Hapiru

Hapiru

A century prior to Merneptah, the Amarna letters referred to the people called ˁpr.w or ‘Apiru/Hapiru/Habiru, who have been identified with the Hyksos and Hebrews. The Amarna correspondence includes a missive (EA 286) to Abdi-Heba of the small highland village of Jerusalem (fl. c. 1330’s), a preIsraelite chieftain whose name indicates he was a follower of the Hurrian goddess Hebat. Abdu-Heba complained about these nomadic brigands sacking his village, with the result that all the territories of the pharaoh had been lost. He blamed the Hapiru leader and Egyptian vassal Labayu/Labaya for giving away the lands to the ruffian tribes.

In Sumerian, Egyptian, Akkadian, Hittite, Mitanni and Ugaritic texts dating from around 1800 to 1100 BCE, the Hapiru are portrayed as “nomadic or semi nomadic, rebels, outlaws, raiders, mercenaries, and bowmen, servants, slaves, migrant laborers” and so on. Concerning the Hapiru, Redford remarks:

Whatever the reason, the ‘Apiru, as their name suggests (“dust makers,” i.e. people who vacate the premises with speed) display a gypsylike quality, and proved difficult for the state authorities to bring under effective control. Their heterogeneous nature is vividly illustrated by the census lists from Alalakh, wherein one ‘Apiru band includes an armed thief, two charioteers, two beggars and even a priest of Ishtar.496

The Hapiru are described essentially as “a loosely defined, inferior social class composed of shifting and shifty population elements without secure ties to settled communities.”497 Rowton traces the development of the ‘apiru class to nomadic tribes whose impoverished members needed to move into cities to survive, “very often entering military service.”498 Some of these nomads may have formed “into more or less predatory bands, which urban society [viewed] as little better than gangs of bandits.”

As other examples of this sort of societal fringe, Rowton discusses the terms “turk,” “kurd,” “kazak,” “mawali” and, probably,  עברים or “ʿIḇrîm,” the Old Testament word for “Hebrews.”499 Another term used to describe West Semitic nomads is “Sutean” or “Sutȗ warriors,” referring to those who thrived in Syro-Palestine during the middle of the second millennium.500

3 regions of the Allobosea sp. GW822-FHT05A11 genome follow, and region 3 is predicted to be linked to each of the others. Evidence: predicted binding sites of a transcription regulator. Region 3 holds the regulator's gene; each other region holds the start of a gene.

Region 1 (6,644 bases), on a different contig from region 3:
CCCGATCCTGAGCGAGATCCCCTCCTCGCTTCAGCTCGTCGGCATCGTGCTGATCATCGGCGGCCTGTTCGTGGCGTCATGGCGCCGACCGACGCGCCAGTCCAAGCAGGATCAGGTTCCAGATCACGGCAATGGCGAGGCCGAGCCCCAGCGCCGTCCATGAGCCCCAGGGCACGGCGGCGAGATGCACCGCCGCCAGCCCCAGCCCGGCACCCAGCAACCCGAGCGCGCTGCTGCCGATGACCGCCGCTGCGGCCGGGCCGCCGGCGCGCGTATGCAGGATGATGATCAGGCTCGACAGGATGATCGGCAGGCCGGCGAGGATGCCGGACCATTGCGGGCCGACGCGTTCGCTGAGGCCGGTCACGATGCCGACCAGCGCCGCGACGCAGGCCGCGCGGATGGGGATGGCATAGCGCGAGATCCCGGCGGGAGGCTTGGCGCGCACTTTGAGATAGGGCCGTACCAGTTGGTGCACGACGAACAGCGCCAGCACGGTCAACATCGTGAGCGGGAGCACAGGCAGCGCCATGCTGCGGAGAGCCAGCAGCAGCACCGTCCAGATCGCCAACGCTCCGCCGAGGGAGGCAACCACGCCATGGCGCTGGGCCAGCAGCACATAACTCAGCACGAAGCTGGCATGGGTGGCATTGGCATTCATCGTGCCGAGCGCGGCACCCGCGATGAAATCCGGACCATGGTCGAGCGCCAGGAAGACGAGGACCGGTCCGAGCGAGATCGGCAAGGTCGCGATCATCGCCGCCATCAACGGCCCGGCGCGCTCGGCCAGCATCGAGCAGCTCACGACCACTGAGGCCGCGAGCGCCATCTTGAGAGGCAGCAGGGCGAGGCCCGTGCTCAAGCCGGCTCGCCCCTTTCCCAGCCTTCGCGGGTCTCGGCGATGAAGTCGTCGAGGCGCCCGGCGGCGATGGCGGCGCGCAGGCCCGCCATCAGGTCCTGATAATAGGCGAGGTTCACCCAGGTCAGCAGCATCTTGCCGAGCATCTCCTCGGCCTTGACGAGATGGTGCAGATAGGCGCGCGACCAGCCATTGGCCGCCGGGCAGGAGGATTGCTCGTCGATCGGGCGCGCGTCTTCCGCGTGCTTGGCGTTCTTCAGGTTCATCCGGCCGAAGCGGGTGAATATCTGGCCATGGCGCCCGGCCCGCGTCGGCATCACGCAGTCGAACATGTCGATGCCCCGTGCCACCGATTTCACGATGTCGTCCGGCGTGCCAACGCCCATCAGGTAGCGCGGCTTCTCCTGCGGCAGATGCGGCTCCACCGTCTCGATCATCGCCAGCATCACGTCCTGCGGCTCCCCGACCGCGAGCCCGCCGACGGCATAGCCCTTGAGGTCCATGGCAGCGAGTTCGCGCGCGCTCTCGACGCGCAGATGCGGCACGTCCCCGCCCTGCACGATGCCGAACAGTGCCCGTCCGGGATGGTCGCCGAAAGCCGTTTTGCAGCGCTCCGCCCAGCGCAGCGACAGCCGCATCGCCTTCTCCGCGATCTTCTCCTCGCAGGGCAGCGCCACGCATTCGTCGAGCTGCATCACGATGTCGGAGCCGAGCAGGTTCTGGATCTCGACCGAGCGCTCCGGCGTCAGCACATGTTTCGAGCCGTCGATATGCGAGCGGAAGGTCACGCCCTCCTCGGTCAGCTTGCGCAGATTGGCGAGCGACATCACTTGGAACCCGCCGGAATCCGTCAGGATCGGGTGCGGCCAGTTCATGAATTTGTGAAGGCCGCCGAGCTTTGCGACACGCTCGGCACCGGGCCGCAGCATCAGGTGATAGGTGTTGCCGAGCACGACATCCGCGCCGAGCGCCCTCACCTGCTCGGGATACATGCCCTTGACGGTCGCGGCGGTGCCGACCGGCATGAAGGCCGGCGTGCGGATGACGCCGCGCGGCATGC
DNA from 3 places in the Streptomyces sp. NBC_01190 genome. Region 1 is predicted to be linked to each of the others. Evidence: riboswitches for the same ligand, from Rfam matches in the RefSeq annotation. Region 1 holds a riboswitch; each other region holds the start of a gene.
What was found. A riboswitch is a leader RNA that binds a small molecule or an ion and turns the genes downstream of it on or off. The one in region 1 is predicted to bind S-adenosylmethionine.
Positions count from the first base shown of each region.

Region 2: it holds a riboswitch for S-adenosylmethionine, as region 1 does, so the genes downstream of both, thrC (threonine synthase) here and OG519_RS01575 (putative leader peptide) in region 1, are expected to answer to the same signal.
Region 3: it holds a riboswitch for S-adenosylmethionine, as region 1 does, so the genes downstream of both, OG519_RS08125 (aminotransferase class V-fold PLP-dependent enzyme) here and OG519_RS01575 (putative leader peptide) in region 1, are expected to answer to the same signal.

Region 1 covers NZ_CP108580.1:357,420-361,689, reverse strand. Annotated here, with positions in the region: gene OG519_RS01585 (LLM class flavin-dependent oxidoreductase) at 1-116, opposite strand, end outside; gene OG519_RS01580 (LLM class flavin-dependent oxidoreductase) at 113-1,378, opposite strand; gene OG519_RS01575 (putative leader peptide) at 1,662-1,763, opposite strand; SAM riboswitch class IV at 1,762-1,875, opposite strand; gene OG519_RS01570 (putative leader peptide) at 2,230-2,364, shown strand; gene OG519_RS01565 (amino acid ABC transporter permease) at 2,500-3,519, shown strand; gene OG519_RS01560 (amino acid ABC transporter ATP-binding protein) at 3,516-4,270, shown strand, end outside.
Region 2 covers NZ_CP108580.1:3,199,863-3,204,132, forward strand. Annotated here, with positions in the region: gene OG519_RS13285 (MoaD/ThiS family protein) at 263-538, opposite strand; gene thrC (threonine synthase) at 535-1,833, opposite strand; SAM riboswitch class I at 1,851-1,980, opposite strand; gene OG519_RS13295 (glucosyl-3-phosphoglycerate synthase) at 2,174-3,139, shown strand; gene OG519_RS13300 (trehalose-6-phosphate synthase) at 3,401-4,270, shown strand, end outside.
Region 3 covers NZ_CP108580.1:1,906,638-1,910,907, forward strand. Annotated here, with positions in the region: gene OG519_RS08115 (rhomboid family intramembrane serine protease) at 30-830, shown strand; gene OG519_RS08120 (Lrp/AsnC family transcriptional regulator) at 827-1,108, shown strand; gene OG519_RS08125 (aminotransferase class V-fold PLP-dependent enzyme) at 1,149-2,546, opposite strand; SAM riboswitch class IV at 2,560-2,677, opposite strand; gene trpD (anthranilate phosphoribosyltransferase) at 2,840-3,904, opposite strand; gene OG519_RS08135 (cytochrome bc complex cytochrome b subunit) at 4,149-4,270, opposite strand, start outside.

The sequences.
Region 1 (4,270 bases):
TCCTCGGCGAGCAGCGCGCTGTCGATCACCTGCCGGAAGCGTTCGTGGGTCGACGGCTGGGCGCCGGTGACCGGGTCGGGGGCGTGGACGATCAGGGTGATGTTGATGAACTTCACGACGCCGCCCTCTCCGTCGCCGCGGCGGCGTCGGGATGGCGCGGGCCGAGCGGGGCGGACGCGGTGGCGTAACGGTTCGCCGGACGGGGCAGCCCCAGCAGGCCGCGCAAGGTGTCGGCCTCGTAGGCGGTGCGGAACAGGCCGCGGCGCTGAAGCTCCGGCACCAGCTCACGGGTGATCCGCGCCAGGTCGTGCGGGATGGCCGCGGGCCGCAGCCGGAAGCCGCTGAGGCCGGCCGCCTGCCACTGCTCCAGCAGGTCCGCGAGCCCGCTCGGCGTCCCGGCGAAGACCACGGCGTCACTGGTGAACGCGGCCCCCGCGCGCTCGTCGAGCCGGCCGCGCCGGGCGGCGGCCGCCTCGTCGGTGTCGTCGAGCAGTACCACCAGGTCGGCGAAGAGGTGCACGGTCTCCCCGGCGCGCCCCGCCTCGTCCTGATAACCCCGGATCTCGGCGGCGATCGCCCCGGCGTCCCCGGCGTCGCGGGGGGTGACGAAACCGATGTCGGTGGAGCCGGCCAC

Multiethnic Mob

The Hapiru are identified in Sumerian by the logogram SA.GAZ and in Akkadian sources as ḫabbātu, meaning “robber, bandit, raider.” The Hapiru included many individuals with Akkadian names, while others are West Semitic, indicating an Amoritish origin that spread eastward. In this regard, Rowton remarks:

...the term ‘apiru is of West Semitic origin, and it first appears in Mesopotamian urban society at a time when that society was being penetrated by Amorites. This suggests that it was brought in by the Amorites and that it originally denoted some aspect of tribal society...the economically and socially uprooted....501

Contributing to this multiethnic picture, documents from the ancient city of Nuzi in Mesopotamia describe the local Hapiru as “predominantly Hurrian, while approximately 2/3 of the Habiru names are Semitic; of these, all are East Semitic (Akkadian), none West Semitic.”502 While there evidently were proto-Hebrews among them, the word “Hapiru” thus seems to identify a multiethnic grouping engaged in a nomadic “gypsy” style of living, rather than a specific ethnos or people.

Adding to the mix, the king of the Mitanni, Idrimi of Aleppo (c. 1500–1450 BCE), fled the Amorite city of Emar in Syria503 to join with the Hapiru at “Ammija in the land of Canaan,” evidently located near Byblos. Perhaps at this point or earlier, Indian ideas were introduced to these Semites; in this regard, the word evidently “Syria:Surya” derives from the Vedic word “Surya,” meaning “sun,”504 demonstrating the Indic influence in the region.

Shechem

In the 14th century, the Hapiru leader Labayu enlisted a group of men to attack the Levantine town of Megiddo, for which effort he rewarded his supporters with the village of Shechem ( שכם Shĕkem), which had not been occupied previously, during the Intermediate Bronze Age.505 This latter town is an important locale in the Bible, serving as the capital of the Northern Kingdom (1 Ki 12:25), where the altar allegedly was established by Abraham and dedicated to  יהוה Yĕhovah/YHWH. Thus, it is at Shechem that the ethnicity of Israel swore allegiance to Yahweh, even though the book of Exodus contradictorily claimed Abraham did not know the god, who was introduced first to Moses on Mt. Sinai.